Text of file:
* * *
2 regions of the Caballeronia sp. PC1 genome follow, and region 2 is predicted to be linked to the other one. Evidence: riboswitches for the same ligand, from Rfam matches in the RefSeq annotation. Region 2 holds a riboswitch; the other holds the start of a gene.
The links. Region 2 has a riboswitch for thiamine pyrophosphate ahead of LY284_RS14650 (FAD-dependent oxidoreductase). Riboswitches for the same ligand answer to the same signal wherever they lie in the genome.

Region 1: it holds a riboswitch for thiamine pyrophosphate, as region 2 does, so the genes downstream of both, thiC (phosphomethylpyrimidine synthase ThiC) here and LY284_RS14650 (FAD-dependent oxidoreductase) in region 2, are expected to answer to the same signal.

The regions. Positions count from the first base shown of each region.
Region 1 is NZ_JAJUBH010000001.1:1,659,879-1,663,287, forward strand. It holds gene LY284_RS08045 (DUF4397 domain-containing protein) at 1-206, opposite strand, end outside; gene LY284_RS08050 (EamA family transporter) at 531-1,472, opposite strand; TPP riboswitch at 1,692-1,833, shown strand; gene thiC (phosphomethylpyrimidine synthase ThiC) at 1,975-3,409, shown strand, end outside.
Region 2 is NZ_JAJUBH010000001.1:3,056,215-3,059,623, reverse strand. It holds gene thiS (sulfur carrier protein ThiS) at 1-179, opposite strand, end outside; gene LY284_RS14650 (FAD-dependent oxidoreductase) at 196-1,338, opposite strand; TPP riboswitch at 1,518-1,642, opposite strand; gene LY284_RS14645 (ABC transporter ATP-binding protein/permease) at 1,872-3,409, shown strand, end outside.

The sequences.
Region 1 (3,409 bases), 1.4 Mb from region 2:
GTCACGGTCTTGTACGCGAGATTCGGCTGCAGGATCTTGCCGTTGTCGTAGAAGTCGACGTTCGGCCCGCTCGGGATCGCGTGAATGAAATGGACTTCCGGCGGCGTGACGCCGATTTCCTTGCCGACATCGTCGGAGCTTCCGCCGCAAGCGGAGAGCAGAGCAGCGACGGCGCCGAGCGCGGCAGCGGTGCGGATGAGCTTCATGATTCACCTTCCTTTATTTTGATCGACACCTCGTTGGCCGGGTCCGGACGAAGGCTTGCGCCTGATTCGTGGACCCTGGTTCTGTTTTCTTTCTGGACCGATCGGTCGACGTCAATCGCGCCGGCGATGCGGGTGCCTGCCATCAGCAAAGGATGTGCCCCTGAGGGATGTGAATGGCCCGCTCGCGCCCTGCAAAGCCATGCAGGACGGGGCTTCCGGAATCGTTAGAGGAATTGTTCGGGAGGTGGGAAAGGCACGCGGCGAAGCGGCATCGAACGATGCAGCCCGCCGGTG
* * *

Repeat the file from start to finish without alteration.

2 regions of the Caballeronia sp. PC1 genome follow, and region 2 is predicted to be linked to the other one. Evidence: riboswitches for the same ligand, from Rfam matches in the RefSeq annotation. Region 2 holds a riboswitch; the other holds the start of a gene.
The links. Region 2 has a riboswitch for thiamine pyrophosphate ahead of LY284_RS14650 (FAD-dependent oxidoreductase). Riboswitches for the same ligand answer to the same signal wherever they lie in the genome.

Region 1: it holds a riboswitch for thiamine pyrophosphate, as region 2 does, so the genes downstream of both, thiC (phosphomethylpyrimidine synthase ThiC) here and LY284_RS14650 (FAD-dependent oxidoreductase) in region 2, are expected to answer to the same signal.

The regions. Positions count from the first base shown of each region.
Region 1 is NZ_JAJUBH010000001.1:1,659,879-1,663,287, forward strand. It holds gene LY284_RS08045 (DUF4397 domain-containing protein) at 1-206, opposite strand, end outside; gene LY284_RS08050 (EamA family transporter) at 531-1,472, opposite strand; TPP riboswitch at 1,692-1,833, shown strand; gene thiC (phosphomethylpyrimidine synthase ThiC) at 1,975-3,409, shown strand, end outside.
Region 2 is NZ_JAJUBH010000001.1:3,056,215-3,059,623, reverse strand. It holds gene thiS (sulfur carrier protein ThiS) at 1-179, opposite strand, end outside; gene LY284_RS14650 (FAD-dependent oxidoreductase) at 196-1,338, opposite strand; TPP riboswitch at 1,518-1,642, opposite strand; gene LY284_RS14645 (ABC transporter ATP-binding protein/permease) at 1,872-3,409, shown strand, end outside.

The sequences.
Region 1 (3,409 bases), 1.4 Mb from region 2:
GTCACGGTCTTGTACGCGAGATTCGGCTGCAGGATCTTGCCGTTGTCGTAGAAGTCGACGTTCGGCCCGCTCGGGATCGCGTGAATGAAATGGACTTCCGGCGGCGTGACGCCGATTTCCTTGCCGACATCGTCGGAGCTTCCGCCGCAAGCGGAGAGCAGAGCAGCGACGGCGCCGAGCGCGGCAGCGGTGCGGATGAGCTTCATGATTCACCTTCCTTTATTTTGATCGACACCTCGTTGGCCGGGTCCGGACGAAGGCTTGCGCCTGATTCGTGGACCCTGGTTCTGTTTTCTTTCTGGACCGATCGGTCGACGTCAATCGCGCCGGCGATGCGGGTGCCTGCCATCAGCAAAGGATGTGCCCCTGAGGGATGTGAATGGCCCGCTCGCGCCCTGCAAAGCCATGCAGGACGGGGCTTCCGGAATCGTTAGAGGAATTGTTCGGGAGGTGGGAAAGGCACGCGGCGAAGCGGCATCGAACGATGCAGCCCGCCGGTG